Page last updated at 16:04 GMT, Wednesday, 23 May 2012 17:04 UK

Public Accounts Committee

MLAs voiced concerns that a survey of Northern Ireland's historic buildings that should have taken 11 years was now expected to last 30 years, on 23 May 2012.

The public accounts committee was considering a 2011 Audit Office report entitled "Safeguarding Northern Ireland's Listed Buildings".

The report found that the original work of the Environment Agency's second survey of historic buildings, up to 2007, represented a "Rolls Royce" approach, which "contributed to the survey falling significantly behind schedule".

Committee chairman Paul Maskey of Sinn Fein wanted to know why it was now estimated that the buildings survey would take 30 years.

Permanent secretary of the Department of the Environment (DOE) Leo O'Reilly admitted that, "it has gone on longer than it should have done".

He said there were three main reasons for this.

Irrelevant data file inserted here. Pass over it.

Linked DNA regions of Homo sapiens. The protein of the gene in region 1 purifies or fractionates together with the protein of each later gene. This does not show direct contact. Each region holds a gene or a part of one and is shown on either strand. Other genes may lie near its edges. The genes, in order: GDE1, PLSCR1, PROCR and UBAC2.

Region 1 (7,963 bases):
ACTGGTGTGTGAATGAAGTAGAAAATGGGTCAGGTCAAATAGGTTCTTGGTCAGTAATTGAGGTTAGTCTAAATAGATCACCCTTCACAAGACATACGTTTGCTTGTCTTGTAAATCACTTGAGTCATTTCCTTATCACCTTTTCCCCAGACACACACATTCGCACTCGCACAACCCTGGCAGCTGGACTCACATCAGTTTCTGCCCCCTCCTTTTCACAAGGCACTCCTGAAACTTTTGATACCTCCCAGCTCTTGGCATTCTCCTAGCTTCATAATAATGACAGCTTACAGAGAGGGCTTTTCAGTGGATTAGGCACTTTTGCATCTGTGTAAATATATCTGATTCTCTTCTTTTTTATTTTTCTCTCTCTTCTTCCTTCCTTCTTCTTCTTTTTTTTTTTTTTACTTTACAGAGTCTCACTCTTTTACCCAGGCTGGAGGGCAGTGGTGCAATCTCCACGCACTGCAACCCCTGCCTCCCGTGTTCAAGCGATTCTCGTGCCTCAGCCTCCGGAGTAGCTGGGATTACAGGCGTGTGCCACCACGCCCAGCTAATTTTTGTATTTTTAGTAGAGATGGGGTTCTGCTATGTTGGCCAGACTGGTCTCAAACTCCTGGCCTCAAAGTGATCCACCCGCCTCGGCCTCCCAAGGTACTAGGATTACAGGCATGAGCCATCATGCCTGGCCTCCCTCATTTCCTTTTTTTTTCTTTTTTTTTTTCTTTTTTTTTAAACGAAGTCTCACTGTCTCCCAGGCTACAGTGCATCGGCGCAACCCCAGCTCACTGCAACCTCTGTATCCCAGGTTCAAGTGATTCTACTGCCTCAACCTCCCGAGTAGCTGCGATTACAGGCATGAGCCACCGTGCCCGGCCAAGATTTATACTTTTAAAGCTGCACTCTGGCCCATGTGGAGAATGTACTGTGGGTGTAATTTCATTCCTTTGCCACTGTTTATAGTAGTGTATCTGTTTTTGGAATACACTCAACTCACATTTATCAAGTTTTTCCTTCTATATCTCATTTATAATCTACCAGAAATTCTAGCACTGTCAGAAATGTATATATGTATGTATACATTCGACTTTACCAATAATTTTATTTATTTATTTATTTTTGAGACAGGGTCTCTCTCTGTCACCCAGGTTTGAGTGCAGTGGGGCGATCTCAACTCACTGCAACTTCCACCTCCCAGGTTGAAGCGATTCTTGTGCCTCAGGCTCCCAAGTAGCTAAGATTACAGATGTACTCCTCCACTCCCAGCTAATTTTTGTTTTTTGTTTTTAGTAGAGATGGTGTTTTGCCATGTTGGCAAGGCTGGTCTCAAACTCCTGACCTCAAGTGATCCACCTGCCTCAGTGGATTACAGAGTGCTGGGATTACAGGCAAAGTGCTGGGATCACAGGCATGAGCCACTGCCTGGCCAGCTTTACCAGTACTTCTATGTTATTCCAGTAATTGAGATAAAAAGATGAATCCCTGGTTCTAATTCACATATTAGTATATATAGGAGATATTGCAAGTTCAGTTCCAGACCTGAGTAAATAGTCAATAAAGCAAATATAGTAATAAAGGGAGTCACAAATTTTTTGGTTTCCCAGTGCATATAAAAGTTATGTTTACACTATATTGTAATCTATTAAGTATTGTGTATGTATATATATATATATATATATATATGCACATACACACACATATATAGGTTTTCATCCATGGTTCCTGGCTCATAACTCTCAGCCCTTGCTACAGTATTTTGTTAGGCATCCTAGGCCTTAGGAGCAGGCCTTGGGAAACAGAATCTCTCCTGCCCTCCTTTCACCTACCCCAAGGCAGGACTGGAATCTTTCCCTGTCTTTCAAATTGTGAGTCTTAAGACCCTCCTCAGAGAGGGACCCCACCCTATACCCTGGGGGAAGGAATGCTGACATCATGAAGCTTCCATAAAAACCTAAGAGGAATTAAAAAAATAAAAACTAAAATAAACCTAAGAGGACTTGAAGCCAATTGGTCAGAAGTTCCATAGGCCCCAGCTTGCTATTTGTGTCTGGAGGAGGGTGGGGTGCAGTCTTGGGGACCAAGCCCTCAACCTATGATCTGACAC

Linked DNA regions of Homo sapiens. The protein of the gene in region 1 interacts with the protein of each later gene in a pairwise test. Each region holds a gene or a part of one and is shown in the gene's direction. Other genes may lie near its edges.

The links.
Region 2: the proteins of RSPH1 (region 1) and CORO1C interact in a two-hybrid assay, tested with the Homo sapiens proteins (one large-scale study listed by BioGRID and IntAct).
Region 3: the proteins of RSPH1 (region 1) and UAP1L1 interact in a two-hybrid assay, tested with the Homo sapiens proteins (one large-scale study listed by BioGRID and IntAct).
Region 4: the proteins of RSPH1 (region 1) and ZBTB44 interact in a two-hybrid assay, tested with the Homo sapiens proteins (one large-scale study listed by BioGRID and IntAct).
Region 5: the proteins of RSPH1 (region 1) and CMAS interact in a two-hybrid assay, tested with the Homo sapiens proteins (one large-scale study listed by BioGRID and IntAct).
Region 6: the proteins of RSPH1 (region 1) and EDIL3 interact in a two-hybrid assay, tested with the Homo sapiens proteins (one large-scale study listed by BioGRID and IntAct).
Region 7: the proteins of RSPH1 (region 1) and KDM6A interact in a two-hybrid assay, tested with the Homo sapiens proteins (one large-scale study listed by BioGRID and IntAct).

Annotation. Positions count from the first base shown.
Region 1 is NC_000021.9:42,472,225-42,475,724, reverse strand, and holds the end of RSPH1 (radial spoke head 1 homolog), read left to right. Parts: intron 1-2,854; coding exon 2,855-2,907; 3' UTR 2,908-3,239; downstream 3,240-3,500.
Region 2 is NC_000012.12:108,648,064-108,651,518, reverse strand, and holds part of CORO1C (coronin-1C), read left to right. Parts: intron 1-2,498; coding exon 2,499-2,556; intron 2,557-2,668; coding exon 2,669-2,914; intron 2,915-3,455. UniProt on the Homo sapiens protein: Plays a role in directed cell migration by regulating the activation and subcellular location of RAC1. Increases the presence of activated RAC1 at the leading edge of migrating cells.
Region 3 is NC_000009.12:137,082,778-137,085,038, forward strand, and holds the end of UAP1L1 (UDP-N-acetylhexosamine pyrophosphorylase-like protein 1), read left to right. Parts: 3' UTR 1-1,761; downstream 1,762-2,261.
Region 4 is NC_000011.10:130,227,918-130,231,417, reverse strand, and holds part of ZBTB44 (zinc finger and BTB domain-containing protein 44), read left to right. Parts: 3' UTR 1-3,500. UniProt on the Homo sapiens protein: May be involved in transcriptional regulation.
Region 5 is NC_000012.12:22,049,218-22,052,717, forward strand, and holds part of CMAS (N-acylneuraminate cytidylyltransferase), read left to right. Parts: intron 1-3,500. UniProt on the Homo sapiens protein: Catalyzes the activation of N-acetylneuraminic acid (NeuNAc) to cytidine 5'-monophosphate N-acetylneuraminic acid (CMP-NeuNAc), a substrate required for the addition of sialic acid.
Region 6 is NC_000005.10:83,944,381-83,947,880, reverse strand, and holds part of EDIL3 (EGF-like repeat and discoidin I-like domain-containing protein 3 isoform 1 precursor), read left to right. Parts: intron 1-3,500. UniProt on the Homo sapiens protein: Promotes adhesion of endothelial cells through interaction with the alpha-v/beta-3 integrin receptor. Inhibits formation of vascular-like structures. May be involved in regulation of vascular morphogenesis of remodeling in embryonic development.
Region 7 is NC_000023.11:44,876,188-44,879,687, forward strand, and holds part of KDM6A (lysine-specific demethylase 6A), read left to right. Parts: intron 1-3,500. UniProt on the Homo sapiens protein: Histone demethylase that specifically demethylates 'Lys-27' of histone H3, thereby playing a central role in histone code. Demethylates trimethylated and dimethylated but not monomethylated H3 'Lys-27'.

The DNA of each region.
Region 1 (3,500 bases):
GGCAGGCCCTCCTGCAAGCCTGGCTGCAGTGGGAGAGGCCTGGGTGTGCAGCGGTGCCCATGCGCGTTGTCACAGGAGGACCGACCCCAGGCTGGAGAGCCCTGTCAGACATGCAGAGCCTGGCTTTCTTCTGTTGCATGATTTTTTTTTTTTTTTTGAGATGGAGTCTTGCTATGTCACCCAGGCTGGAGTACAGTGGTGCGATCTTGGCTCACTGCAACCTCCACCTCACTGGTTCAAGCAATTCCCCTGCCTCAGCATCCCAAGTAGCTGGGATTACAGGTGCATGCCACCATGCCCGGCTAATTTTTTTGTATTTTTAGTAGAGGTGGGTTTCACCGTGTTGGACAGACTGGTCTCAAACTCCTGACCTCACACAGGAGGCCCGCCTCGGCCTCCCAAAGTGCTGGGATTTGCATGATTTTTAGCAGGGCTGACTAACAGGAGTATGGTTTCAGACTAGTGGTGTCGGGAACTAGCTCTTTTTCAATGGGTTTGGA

There was an underestimation of how much work needed to be done, there had been changes of contractual relationships over time, and problems over resource availability.

Mr O'Reilly added that there had been substantial reductions in funding in the period 1999 - 2001.

The UUP's Michael Copeland said it struck him that six years was a long time to review the surveying process.

Mr O'Reilly explained that by 2001 there was a backlog of fieldwork that needed to be processed.

The survey restarted in 2004, he said, and stopped again in 2006 due to a tendering process that resulted in tenders that were deemed too expensive.

Mr Copeland begged the chairman's indulgence, stating that he was a joiner by trade and was keen to see the "early joinery work" in an outbuilding at Prehen House, a property listed in the Audit Office report.

Alex Easton of the DUP wanted to know more about government-owned historic buildings.

Michael Coulter of the NI Environment Agency said the agency believed that government should lead by example.

"We are keen to play our part in that," he added.

Manus Deery, also from the agency, identified seven listed buildings owned by central government and 31 owned by public bodies that were considered to be at risk.

Public Accounts Committee membership


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